Language: Intellectual language; not meant for average working class, however also not filled with economic jargon.
Audience: Educated middle and upper-classes; clearly not written to be understood by a borderline illiterate working class.
Intent: To analyze and critique the causes and effects of imperialism. Hobson considered the state of international economics, especially international markets previously dominated by the UK. Hobson critiqued the underconsumption that results in surpluses. Lower demand, higher supply, lower prices, lower profit margins.
Message: Imperialism is the result of production outpacing consumption. Imperialism would not be necessary if domestic consumption increased to match the rate of production. “So long as England held a virtual monopoly of the world markets for certain important classes of manufactured goods, Imperialism was unnecessary.”

ACLAIM – Hobson

Author: John Hobson, English economist and English diplomat in southern Africa.

Context: During the middle of an economic depression in England which he attributed to the unsustainability in imperialist expansion.

Language: Language is very direct and highly critical. He was very well educated and the language in the document is not for an uneducated audience.

Audience: For the middle and upper classes mainly, ones who would understand simple to complex economics. Also for all modern economists at the time, especially in England.

Intent: To change economic policies in england from an unsustainable imperialist system to a system which abandons destructive expansionism for a more reliable, inwardly shifted national focus.

Message: Imperialism must be destroyed through the means of understanding its economic downfalls. Imperialism destroys public relations through infiltration and aggression, and due to its unsustainable nature in which the original national boundaries are left to wither, ends up creating more problems. To help come out of this depression, we need to stop imperialism which will allow England to build itself back up and stimulate foreign trade markets.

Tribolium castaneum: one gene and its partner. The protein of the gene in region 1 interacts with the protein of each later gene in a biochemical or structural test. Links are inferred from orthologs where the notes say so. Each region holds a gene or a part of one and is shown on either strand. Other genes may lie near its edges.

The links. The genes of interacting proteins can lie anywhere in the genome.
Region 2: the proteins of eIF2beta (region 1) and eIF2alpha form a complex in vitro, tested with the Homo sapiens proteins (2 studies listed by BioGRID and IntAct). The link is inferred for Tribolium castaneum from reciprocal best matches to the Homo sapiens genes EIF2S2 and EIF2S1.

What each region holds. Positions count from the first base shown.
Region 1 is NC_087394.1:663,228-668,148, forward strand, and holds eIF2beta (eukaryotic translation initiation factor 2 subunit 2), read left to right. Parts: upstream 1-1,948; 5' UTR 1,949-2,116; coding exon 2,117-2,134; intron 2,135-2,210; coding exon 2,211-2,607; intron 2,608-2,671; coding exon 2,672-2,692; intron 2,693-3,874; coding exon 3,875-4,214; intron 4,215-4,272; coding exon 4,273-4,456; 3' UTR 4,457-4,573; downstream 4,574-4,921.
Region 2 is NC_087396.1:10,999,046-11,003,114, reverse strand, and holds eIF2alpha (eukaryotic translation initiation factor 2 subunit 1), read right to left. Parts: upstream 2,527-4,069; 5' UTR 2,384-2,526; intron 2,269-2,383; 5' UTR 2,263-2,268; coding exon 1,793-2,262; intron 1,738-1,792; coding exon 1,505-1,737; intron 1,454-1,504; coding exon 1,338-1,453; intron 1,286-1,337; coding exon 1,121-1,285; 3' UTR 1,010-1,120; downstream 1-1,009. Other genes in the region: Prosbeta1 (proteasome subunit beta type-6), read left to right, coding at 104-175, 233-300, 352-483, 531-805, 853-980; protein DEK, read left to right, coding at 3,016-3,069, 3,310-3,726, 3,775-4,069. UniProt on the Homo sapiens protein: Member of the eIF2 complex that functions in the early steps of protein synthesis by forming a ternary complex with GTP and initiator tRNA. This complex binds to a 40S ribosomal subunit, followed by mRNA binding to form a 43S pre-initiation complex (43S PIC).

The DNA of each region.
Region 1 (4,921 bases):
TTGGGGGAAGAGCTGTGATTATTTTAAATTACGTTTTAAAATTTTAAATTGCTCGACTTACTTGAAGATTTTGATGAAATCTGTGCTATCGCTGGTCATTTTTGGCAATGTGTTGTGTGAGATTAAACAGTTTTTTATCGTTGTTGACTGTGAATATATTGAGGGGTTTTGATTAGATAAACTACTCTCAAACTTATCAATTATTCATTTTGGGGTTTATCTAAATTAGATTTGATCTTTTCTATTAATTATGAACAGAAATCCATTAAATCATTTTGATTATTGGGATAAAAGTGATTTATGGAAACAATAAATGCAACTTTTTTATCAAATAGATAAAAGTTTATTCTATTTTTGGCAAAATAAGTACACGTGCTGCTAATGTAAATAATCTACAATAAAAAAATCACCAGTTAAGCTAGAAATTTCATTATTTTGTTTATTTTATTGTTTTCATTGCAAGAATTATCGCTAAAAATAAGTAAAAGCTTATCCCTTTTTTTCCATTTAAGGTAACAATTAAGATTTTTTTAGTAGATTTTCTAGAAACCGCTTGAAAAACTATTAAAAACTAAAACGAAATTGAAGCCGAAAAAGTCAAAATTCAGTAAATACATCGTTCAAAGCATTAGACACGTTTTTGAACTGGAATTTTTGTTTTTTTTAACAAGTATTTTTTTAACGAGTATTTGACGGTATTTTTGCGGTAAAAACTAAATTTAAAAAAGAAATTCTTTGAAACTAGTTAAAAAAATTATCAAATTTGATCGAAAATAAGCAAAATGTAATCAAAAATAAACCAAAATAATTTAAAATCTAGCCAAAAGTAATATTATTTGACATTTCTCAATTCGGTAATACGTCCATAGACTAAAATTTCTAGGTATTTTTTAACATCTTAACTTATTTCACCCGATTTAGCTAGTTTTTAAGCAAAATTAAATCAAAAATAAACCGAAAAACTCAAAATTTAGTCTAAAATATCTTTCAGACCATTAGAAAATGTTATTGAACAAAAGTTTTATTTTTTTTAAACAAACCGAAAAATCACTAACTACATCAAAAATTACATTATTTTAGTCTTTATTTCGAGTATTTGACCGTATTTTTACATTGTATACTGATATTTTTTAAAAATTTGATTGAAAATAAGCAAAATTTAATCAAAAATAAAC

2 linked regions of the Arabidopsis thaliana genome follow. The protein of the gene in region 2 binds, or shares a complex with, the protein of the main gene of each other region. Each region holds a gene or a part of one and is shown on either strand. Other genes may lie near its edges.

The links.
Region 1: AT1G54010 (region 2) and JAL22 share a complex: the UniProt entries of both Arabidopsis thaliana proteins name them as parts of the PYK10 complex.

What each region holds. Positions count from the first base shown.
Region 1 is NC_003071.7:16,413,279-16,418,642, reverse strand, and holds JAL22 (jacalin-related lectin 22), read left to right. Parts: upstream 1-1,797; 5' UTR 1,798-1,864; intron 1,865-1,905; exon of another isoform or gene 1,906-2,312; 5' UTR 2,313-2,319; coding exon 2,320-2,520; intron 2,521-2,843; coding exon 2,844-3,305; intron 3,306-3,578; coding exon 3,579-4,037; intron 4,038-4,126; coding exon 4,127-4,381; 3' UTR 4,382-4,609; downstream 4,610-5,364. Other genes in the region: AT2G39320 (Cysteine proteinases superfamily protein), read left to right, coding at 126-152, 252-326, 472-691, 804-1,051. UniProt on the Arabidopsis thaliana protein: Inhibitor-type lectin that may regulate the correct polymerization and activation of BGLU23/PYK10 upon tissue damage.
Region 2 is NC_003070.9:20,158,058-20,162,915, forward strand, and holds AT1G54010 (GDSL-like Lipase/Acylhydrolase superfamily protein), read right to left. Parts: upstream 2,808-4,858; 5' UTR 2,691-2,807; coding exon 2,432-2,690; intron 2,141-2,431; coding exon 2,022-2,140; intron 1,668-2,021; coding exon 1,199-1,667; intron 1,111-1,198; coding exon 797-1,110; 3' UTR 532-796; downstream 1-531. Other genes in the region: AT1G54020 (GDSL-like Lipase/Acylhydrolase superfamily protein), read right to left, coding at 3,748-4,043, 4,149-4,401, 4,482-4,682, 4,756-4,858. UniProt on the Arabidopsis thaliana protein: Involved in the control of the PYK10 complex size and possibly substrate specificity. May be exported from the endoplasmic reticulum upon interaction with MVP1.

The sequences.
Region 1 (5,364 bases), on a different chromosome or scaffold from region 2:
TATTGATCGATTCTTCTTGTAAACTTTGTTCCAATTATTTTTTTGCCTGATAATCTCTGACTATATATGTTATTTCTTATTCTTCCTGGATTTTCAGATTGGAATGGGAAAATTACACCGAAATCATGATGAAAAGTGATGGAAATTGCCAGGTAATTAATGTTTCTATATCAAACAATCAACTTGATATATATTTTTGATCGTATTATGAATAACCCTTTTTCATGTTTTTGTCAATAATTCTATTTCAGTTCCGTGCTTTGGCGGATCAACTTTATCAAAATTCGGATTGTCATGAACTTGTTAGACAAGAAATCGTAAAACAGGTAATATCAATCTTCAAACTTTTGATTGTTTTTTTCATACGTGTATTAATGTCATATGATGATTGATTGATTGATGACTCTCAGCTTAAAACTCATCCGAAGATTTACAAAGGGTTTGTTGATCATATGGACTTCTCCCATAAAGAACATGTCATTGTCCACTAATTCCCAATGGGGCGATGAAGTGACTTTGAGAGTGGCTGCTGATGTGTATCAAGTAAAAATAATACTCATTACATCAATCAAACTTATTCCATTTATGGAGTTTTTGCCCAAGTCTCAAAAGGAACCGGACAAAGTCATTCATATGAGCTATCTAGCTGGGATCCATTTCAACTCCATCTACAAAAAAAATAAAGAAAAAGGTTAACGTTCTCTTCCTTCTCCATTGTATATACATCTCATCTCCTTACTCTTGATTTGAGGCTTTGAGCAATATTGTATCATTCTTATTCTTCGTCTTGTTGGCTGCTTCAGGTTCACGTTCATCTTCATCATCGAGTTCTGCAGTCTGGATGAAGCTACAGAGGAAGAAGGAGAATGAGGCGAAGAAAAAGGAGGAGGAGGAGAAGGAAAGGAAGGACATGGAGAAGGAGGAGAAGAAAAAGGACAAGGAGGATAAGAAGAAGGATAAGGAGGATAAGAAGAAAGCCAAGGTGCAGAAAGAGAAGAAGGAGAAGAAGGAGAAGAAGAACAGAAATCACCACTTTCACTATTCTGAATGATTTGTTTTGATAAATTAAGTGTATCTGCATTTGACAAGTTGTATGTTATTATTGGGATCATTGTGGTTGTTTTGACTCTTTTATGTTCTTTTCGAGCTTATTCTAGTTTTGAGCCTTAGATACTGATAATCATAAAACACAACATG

Imperialism – Hobson


A. John Hobson (1902)

  • English economist
  • Critic of imperialism
  • Wealthy family and well educated


  • One of the most famous critiques of the economic bases of imperialism
  • Middle of 2nd IR
  • Britain had lost its monopoly on the world market


  • Intelligent, enlightened, somewhat complex


  • Britain’s leaders


  • Inform Britain not only that imperialism is unnecessary, but it wastes Britain’s resources on peoples that can never become part of Britain instead of fixing internal problems


  • Meaning of the word imperialism shifts through manipulation
  • Nationalism has had both unifying and dividing effects
  • Nationalism set the momentum for expansionàimperialism
  • Imperialism was unnecessary until Britain lost its monopoly of the world market
  • As other nations such as Germany, Belgium, and the US encroached upon Britain’s markets, Britain had to find new markets
  • Must be undeveloped
  • Safest means of developing these new markets is establishing protectorates
  •  Imperialism is not inevitable like many people think
  • If Great Britain focused on bettering itself, they wouldn’t need to seek our undeveloped markets to exploit
  • Neglecting agriculture
  • Overpopulation
  • Poor education system
  • New markets they are seeking cannot be assimilated to Britain
  • Imperialism driven by class interest
  • Must cut imperialism at its economic roots to be effective